Where an entity submits a complete authorisation application, it will be granted a transitional licence until the CBI ultimately grants or refuses the application. Any such transitional licence holder will be subject to usual CBI powers of supervision during this interim period.
Most portfolios of Relevant Loans to date have been acquired by ICAVs or section 110 SPVs (whether subsidiary entities or orphans). The acquiring entity will typically appoint an investment or asset manager to conduct delegated portfolio management and an Irish credit servicing firm to conduct consumer-facing loan administration to ensure compliance with Irish consumer protection regimes. Variants exist, such as a SPV that holds the legal title and whose board retains the portfolio-level management. The acquisition vehicle will often be subject to strict covenants under its senior financing.
Notwithstanding the foregoing, authorisation is a significant undertaking and poses real challenges for many existing structures. The credit servicing firm authorisation requirements are detailed and the CBI will apply the same core authorisation principles that it does to all its regimes (e.g. substance and mind and management in Ireland, reputation and integrity of ownership, financial soundness, scrutiny of outsourcing requirements and so on). Further, an entity may not be able to apply for a licence in respect of Legal Title Holding or Loan Portfolio Management only. However, it may be permissible to apply on the basis that all the consumer-facing credit servicing activities would be conducted by existing authorised market participants (i.e. effectively as an outsourcing arrangement with ultimate regulatory responsibility and oversight remaining with the person conducting Legal Title Holding).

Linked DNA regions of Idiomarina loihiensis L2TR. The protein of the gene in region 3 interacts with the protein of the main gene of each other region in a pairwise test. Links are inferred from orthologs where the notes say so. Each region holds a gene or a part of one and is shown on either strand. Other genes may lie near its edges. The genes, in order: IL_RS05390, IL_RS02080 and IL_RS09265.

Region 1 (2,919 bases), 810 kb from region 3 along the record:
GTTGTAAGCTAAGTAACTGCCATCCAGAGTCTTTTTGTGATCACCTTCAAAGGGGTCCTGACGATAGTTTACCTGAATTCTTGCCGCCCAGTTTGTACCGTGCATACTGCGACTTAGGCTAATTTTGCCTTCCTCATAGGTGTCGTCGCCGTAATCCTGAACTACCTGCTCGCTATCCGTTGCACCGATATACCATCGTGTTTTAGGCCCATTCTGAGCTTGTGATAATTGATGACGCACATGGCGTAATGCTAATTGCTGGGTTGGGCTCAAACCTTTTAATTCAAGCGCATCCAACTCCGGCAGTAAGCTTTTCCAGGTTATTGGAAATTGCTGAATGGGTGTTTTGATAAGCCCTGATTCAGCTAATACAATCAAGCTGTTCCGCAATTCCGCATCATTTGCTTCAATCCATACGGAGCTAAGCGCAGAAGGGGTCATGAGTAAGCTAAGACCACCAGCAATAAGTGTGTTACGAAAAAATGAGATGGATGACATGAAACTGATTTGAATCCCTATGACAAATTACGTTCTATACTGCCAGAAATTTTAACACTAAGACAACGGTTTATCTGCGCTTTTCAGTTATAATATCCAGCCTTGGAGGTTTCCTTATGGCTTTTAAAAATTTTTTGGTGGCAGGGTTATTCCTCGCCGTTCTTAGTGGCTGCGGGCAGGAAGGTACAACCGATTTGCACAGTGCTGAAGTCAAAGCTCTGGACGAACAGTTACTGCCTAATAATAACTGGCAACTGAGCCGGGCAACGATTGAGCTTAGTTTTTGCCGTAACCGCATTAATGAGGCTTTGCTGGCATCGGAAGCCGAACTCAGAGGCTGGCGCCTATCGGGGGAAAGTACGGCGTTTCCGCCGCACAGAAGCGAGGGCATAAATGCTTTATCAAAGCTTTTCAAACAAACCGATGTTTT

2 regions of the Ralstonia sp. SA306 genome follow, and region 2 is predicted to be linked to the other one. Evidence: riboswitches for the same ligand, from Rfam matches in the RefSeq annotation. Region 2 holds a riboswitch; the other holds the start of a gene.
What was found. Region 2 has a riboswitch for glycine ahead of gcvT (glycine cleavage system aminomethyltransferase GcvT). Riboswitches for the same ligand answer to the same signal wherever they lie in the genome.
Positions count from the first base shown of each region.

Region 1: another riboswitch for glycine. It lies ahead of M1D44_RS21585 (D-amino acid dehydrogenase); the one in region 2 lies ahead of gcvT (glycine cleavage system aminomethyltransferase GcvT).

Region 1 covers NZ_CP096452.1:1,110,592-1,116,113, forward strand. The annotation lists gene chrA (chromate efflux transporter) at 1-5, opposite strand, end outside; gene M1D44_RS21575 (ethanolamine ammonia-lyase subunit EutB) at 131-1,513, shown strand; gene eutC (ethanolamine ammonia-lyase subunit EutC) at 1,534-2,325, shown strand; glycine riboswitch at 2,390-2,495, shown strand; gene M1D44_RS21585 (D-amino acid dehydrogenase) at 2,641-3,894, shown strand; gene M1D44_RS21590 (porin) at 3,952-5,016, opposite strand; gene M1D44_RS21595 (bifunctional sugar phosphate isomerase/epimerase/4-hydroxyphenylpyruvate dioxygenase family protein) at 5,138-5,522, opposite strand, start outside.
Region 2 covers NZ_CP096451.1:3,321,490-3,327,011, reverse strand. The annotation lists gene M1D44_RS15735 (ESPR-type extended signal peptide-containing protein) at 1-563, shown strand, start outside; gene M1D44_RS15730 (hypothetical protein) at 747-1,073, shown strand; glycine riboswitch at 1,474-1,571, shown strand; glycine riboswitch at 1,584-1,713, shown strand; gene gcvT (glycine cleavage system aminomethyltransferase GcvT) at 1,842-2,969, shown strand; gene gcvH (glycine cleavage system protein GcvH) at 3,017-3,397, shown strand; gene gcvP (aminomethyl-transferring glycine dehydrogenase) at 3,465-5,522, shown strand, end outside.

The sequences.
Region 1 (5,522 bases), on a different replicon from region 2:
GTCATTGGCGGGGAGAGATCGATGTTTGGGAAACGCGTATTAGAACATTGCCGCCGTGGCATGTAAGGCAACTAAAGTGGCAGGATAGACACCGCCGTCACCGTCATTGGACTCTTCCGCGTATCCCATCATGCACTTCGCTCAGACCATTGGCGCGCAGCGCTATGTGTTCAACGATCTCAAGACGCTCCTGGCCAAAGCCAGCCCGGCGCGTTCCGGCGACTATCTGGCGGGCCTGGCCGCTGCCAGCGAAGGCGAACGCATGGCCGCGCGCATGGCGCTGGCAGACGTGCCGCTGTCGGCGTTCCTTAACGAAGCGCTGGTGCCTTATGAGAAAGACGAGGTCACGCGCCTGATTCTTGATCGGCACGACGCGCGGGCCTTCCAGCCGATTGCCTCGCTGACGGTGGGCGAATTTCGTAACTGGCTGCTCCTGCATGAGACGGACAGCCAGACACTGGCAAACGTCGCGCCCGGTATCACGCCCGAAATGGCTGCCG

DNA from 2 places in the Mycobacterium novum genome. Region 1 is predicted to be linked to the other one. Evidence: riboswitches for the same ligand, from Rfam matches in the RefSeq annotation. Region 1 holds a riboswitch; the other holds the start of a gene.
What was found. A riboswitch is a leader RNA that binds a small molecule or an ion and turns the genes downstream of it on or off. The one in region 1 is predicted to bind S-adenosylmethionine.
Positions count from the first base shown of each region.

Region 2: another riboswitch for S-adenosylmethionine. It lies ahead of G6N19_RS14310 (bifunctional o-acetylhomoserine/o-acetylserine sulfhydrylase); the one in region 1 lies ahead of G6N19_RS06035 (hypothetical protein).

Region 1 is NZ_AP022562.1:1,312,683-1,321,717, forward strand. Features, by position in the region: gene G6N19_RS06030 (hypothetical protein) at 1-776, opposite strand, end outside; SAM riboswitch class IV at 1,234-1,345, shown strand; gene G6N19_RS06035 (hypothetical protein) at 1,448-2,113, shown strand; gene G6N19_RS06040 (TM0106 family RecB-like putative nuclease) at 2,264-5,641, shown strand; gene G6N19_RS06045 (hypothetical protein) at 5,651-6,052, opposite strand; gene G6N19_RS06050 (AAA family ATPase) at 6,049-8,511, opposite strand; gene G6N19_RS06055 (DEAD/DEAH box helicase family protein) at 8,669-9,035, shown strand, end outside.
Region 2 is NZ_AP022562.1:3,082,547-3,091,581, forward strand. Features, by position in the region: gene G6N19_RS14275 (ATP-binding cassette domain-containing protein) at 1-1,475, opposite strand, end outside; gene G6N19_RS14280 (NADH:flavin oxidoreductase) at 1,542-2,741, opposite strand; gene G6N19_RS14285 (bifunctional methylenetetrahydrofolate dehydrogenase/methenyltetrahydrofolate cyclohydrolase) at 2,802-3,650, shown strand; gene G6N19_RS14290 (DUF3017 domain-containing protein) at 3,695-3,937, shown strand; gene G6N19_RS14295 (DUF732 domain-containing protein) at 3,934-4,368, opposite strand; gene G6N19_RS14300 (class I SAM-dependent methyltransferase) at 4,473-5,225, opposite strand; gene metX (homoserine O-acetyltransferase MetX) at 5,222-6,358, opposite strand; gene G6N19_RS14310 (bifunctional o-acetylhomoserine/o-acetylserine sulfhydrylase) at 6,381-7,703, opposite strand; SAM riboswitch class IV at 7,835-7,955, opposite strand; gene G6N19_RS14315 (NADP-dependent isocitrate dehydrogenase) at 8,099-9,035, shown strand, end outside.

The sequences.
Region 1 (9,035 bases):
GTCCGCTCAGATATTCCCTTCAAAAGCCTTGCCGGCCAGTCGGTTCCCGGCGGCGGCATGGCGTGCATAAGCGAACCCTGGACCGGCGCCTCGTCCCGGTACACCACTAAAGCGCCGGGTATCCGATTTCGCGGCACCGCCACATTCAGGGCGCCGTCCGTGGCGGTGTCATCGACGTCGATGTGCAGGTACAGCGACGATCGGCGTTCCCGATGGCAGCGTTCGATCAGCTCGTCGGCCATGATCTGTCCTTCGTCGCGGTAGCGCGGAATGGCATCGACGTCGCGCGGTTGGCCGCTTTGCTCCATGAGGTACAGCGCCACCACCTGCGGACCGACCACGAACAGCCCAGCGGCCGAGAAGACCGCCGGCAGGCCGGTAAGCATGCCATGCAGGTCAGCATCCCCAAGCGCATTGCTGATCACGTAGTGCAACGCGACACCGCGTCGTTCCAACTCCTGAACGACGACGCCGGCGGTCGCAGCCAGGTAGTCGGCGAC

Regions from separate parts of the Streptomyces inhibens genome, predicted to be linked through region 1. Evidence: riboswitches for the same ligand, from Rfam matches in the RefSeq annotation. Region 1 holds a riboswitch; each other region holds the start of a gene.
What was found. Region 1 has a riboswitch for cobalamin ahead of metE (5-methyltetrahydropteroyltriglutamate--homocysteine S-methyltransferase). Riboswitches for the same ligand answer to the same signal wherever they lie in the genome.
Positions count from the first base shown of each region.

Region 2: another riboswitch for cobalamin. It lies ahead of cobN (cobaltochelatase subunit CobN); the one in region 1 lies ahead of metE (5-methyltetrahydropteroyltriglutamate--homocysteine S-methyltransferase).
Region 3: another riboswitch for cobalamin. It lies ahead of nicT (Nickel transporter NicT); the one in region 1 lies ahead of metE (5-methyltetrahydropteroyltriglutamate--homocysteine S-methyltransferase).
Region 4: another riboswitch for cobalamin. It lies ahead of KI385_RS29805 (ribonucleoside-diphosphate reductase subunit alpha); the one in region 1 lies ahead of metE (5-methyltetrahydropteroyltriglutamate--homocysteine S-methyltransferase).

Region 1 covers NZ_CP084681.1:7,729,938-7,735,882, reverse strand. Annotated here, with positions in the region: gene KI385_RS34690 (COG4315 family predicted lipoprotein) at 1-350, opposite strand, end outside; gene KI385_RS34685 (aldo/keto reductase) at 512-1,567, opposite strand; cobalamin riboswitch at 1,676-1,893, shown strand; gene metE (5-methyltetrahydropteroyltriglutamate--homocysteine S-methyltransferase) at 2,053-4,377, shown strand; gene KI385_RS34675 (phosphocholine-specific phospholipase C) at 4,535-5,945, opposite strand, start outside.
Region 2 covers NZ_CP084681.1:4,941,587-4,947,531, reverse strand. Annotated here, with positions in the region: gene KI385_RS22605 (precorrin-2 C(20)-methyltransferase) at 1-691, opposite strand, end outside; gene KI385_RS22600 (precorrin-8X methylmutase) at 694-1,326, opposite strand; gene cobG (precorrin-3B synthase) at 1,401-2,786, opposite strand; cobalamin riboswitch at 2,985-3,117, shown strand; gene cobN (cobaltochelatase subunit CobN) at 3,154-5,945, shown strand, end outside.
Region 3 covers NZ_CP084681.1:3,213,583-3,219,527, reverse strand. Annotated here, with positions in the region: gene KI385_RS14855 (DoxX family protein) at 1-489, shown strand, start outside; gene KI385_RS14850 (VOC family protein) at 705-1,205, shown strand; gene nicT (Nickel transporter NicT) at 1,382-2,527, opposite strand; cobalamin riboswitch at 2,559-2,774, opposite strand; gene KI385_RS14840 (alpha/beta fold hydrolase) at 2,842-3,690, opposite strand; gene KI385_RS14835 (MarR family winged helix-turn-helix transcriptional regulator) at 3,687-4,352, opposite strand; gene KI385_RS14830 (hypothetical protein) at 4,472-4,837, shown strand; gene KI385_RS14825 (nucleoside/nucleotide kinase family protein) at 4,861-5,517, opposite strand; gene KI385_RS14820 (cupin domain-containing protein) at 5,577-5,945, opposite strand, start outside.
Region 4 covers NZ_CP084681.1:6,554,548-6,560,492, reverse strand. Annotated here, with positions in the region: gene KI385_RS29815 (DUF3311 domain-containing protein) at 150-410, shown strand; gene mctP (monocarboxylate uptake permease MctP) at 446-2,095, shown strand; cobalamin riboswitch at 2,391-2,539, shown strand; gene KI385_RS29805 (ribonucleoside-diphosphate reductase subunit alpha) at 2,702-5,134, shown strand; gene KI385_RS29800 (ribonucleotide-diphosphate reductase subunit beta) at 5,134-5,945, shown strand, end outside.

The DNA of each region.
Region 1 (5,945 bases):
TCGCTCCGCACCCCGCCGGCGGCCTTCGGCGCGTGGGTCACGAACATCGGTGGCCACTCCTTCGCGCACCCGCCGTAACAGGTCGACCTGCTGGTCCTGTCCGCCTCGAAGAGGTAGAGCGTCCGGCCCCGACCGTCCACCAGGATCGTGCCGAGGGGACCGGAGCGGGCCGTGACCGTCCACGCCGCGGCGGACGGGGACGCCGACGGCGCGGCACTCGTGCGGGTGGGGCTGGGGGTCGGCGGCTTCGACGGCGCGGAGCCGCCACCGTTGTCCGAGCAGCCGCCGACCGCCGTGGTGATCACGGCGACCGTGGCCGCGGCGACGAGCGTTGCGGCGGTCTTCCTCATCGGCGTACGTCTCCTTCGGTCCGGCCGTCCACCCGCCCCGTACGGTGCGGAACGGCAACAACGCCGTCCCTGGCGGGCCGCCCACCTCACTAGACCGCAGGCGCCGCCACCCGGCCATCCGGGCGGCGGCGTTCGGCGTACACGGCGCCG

Brexit and UK Credit Institutions
The Act contains latent Brexit risk in that UK credit institutions will not continue to qualify under the Act as Exempted Persons in a Brexit scenario where the UK does not remain in the EEA. Without legislative change, any UK bank engaged in Relevant Activities will have to restructure its portfolio arrangements or obtain a credit servicing authorisation to avoid breaching the Act.
The Act contains a safe-harbour for a SPV issuer engaged in certain forms of primary and secondary securitisations of Relevant Loans. The securitisation must be risk retention compliant under the relevant EU rules and an Exempted Person must hold legal title to the portfolio. While it is possible to structure both primary and secondary securitisations to fit these safe-harbour requirements, ultimately this merely clarifies that the SPV issuer in such a structure is not required to be authorised. In most cases, the issuer will not be engaged in any regulated activities anyway.
EU Policy on Regulation of the Non-Performing Loans Market
The Act directly conflicts with the EU's proposed Directive on credit servicers, credit purchasers and the recovery of collateral (the "NPL Directive") which was published in March 2018. The NPL Directive largely adopts the position in Ireland existing prior to the Act, and provides for the regulation of credit servicers but not credit purchasers. While it imposes some secondary reporting obligations on credit purchasers, it also makes it clear that there is no need to regulate loan purchasers (as they do not impose a systemic risk). The NPL Directive specifically provides that loan purchasers may not be subjected to additional requirements: accordingly, Ireland’s gold plating of the regime will breach not only EU policy, but also the provisions of the NPL Directive. If implemented, the NPL Directive would likely apply from 2021 at which point Ireland would be in breach of EU law unless the 1997 Act is amended to repeal this new regulatory regime for loan purchasers.